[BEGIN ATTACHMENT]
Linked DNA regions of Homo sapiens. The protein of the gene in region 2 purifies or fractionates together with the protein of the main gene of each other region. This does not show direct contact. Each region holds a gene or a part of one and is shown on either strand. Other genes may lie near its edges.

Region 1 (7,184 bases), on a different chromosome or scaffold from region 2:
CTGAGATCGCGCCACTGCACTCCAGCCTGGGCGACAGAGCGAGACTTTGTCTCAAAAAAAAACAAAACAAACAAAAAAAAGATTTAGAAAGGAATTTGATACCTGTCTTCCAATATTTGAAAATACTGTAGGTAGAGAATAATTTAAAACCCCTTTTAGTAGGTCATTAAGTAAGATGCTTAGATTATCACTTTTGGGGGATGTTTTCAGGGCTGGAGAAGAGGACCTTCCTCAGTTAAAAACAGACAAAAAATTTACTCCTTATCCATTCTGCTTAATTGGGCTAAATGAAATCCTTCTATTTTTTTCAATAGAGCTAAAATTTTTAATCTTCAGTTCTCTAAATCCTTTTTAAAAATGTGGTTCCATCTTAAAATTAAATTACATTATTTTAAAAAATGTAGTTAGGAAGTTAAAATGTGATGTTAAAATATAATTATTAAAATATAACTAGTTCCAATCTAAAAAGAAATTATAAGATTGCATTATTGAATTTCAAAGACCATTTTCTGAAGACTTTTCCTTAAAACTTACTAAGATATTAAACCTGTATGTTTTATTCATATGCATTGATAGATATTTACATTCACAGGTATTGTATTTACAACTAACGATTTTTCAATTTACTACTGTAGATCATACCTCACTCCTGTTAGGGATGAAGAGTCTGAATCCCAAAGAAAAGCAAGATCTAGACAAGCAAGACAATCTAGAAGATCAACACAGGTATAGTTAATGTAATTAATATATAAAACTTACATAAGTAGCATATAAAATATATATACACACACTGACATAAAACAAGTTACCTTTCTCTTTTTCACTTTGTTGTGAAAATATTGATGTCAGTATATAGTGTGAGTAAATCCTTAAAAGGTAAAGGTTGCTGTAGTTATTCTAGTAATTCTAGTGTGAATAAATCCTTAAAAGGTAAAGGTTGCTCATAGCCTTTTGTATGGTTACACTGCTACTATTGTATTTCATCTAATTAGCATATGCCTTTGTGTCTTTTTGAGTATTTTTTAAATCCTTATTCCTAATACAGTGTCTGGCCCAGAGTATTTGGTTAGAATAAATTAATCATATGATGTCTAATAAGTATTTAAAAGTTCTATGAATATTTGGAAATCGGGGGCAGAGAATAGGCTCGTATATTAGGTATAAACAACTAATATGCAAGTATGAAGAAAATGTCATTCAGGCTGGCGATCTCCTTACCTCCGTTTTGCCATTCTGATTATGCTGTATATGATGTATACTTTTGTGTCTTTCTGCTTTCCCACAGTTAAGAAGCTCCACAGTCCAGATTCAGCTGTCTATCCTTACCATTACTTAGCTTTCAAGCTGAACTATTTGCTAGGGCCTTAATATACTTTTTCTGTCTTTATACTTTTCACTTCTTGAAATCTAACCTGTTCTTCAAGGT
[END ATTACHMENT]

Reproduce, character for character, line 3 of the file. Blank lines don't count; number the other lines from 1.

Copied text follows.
CTGAGATCGCGCCACTGCACTCCAGCCTGGGCGACAGAGCGAGACTTTGTCTCAAAAAAAAACAAAACAAACAAAAAAAAGATTTAGAAAGGAATTTGATACCTGTCTTCCAATATTTGAAAATACTGTAGGTAGAGAATAATTTAAAACCCCTTTTAGTAGGTCATTAAGTAAGATGCTTAGATTATCACTTTTGGGGGATGTTTTCAGGGCTGGAGAAGAGGACCTTCCTCAGTTAAAAACAGACAAAAAATTTACTCCTTATCCATTCTGCTTAATTGGGCTAAATGAAATCCTTCTATTTTTTTCAATAGAGCTAAAATTTTTAATCTTCAGTTCTCTAAATCCTTTTTAAAAATGTGGTTCCATCTTAAAATTAAATTACATTATTTTAAAAAATGTAGTTAGGAAGTTAAAATGTGATGTTAAAATATAATTATTAAAATATAACTAGTTCCAATCTAAAAAGAAATTATAAGATTGCATTATTGAATTTCAAAGACCATTTTCTGAAGACTTTTCCTTAAAACTTACTAAGATATTAAACCTGTATGTTTTATTCATATGCATTGATAGATATTTACATTCACAGGTATTGTATTTACAACTAACGATTTTTCAATTTACTACTGTAGATCATACCTCACTCCTGTTAGGGATGAAGAGTCTGAATCCCAAAGAAAAGCAAGATCTAGACAAGCAAGACAATCTAGAAGATCAACACAGGTATAGTTAATGTAATTAATATATAAAACTTACATAAGTAGCATATAAAATATATATACACACACTGACATAAAACAAGTTACCTTTCTCTTTTTCACTTTGTTGTGAAAATATTGATGTCAGTATATAGTGTGAGTAAATCCTTAAAAGGTAAAGGTTGCTGTAGTTATTCTAGTAATTCTAGTGTGAATAAATCCTTAAAAGGTAAAGGTTGCTCATAGCCTTTTGTATGGTTACACTGCTACTATTGTATTTCATCTAATTAGCATATGCCTTTGTGTCTTTTTGAGTATTTTTTAAATCCTTATTCCTAATACAGTGTCTGGCCCAGAGTATTTGGTTAGAATAAATTAATCATATGATGTCTAATAAGTATTTAAAAGTTCTATGAATATTTGGAAATCGGGGGCAGAGAATAGGCTCGTATATTAGGTATAAACAACTAATATGCAAGTATGAAGAAAATGTCATTCAGGCTGGCGATCTCCTTACCTCCGTTTTGCCATTCTGATTATGCTGTATATGATGTATACTTTTGTGTCTTTCTGCTTTCCCACAGTTAAGAAGCTCCACAGTCCAGATTCAGCTGTCTATCCTTACCATTACTTAGCTTTCAAGCTGAACTATTTGCTAGGGCCTTAATATACTTTTTCTGTCTTTATACTTTTCACTTCTTGAAATCTAACCTGTTCTTCAAGGT